One of the most important components of a strong content strategy for lawyers is to include legally substantive material throughout your website. Finding a balance between readability and legal substance can be difficult, so we describe three ways to help you find that balance. First, focus on a few basic rule statements. Second, give real-life (or hypothetical) examples illustrating the application of the law that a prospective client can relate to. Finally, explain why a reader should take action.
Approximate Read Time: 5 Minutes
Many attorneys who are working to stay ahead of the curve in the realm of online marketing understand the importance of adding (and continuing to add) high-quality written content to their law firm websites and blogs. Sources within the search engine marketing (SEM) industry have consistently identified substantive, original, and authoritative content as a key component of a successful search engine optimization (SEO) strategy. What may be less clear is how to effectively incorporate this kind of narrative into your marketing materials when the subject matter at issue (such as the practice of law) can easily become too academic or complex.
At first glance, developing written content that describes your legal services in a reader-friendly manner for the general public, but that still meets the recommended substantive content standards may seem like a daunting task. However, following the three tips below can help you strike that balance, thereby potentially improving your website rankings, establishing you as a knowledgeable legal professional, and ultimately developing your business by attracting new clients.
1. Highlight a Few Basic Rule Statements
As a practicing attorney, you are familiar with the legal nuances of your field. You also understand that the amount of information and analysis that goes into any given case can quickly become overwhelming. Particularly if your goal is to explain complex legal concepts in a succinct manner to members of the public who may not have legal training, describing your practice effectively can seem like a significant challenge.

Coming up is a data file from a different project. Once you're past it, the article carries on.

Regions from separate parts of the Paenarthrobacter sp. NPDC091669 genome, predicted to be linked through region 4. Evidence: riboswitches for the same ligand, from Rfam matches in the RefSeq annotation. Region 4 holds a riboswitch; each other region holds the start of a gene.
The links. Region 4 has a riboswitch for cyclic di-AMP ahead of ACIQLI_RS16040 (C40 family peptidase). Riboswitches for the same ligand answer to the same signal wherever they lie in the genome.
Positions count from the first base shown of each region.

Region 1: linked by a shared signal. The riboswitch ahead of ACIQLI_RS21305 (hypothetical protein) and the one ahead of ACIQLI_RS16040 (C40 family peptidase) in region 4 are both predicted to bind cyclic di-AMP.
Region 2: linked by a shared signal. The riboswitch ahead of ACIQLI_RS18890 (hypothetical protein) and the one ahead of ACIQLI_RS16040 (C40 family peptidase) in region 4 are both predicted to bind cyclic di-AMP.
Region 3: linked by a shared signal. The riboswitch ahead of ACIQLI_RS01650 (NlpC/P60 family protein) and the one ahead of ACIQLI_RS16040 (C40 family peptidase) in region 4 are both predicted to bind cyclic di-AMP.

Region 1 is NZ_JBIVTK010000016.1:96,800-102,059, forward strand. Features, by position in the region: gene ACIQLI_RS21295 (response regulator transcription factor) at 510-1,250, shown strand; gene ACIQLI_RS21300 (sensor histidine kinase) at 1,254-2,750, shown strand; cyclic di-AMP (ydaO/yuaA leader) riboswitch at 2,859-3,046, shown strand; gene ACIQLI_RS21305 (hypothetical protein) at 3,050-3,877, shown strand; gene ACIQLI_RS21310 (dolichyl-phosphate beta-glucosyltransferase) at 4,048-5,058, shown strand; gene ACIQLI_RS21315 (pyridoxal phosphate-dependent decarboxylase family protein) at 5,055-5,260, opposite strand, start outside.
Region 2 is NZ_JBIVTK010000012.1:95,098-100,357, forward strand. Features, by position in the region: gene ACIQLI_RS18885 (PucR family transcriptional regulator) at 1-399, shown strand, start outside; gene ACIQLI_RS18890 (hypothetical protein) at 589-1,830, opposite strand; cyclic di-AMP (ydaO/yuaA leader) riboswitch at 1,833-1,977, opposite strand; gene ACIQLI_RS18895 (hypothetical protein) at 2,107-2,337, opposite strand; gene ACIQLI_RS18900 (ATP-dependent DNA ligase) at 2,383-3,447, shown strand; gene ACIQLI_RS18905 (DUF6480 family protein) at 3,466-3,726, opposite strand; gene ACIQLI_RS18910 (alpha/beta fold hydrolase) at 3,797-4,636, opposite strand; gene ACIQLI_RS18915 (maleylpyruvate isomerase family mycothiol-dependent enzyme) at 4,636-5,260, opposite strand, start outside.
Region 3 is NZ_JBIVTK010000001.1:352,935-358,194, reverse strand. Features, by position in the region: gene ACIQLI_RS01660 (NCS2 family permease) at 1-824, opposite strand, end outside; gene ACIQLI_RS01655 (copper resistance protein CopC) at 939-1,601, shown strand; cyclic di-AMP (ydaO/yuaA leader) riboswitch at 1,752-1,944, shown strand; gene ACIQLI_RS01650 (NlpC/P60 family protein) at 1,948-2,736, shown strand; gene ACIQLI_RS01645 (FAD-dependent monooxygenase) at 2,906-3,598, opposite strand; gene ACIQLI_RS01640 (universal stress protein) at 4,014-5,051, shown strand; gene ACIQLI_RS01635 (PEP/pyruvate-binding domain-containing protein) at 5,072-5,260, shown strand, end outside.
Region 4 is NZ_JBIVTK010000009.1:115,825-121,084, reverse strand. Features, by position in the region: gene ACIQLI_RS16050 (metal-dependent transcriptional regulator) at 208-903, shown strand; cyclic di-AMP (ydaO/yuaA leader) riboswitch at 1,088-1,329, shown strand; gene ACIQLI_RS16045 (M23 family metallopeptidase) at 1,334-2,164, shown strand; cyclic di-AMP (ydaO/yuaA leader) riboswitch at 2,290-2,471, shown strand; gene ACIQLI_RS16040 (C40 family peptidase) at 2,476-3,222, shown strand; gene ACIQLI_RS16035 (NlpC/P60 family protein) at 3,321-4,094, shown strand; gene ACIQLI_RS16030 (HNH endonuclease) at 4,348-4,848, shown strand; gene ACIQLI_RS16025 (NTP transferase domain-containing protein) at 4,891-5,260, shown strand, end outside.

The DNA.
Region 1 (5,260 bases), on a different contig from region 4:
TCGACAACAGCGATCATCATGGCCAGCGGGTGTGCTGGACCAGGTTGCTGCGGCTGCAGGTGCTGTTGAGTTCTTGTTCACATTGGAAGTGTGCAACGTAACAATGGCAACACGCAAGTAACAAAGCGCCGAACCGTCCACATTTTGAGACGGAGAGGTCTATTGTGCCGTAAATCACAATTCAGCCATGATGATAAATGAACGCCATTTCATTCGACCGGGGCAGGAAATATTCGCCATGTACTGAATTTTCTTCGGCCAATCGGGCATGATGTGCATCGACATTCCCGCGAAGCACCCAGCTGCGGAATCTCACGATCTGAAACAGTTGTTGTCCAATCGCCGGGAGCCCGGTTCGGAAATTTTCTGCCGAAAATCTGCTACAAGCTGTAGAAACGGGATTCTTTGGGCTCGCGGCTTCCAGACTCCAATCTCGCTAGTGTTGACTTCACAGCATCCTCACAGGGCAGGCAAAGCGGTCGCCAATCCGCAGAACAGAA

The good news is that picking and explaining a few of the basic rules that apply to your practice area can provide you with a solid start in conveying useful information to prospective clients, as well as optimizing your content for search engines.
For example, if your practice is focused on car accident cases, it would make sense to include a brief discussion of general negligence principles on any website pages that you are dedicating to that case type (making sure to vary the wording across pages—see this earlier post for a discussion of the dangers of copying and pasting). You can use this space to explain key elements like duty of care, breach of duty, causation, and damages. If you have a criminal law practice, explaining available defenses and constitutional rights that a defendant may invoke in the event of an arrest would also be helpful. You can include citations to a few relevant statutes or cases as well.
The bottom line is that in describing your practice, you don’t necessarily need to go into every potential legal issue that could arise in a given case. Indeed, while we recommend making your practice area pages sufficiently long, it does not necessarily help you to draft excessively long or complicated narratives. Keeping it simple by sticking to a few key concepts can help you describe your services to prospective clients in a meaningful way while incorporating sufficiently substantive content for SEO purposes.
2. Give Examples That Prospective Clients Can Relate To
Alongside your explanation of the primary legal concepts that may apply in your practice area, it can be helpful to provide real world examples of how those rules operate. For example, if you are describing the legal elements of a car accident case, you could explain that a driver’s duty of care amounts to a duty to drive responsibly and safely. Distracted driving, speeding, or driving while intoxicated could each constitute a breach of that duty. If an injured victim can demonstrate the requisite causal link between that kind of breach by another driver and any quantifiable damages they have suffered, then that victim can potentially prevail in a negligence lawsuit against that driver. If you represent clients charged with DUI offenses, you could explain what a defendant’s rights are after being taken into custody at a sobriety checkpoint.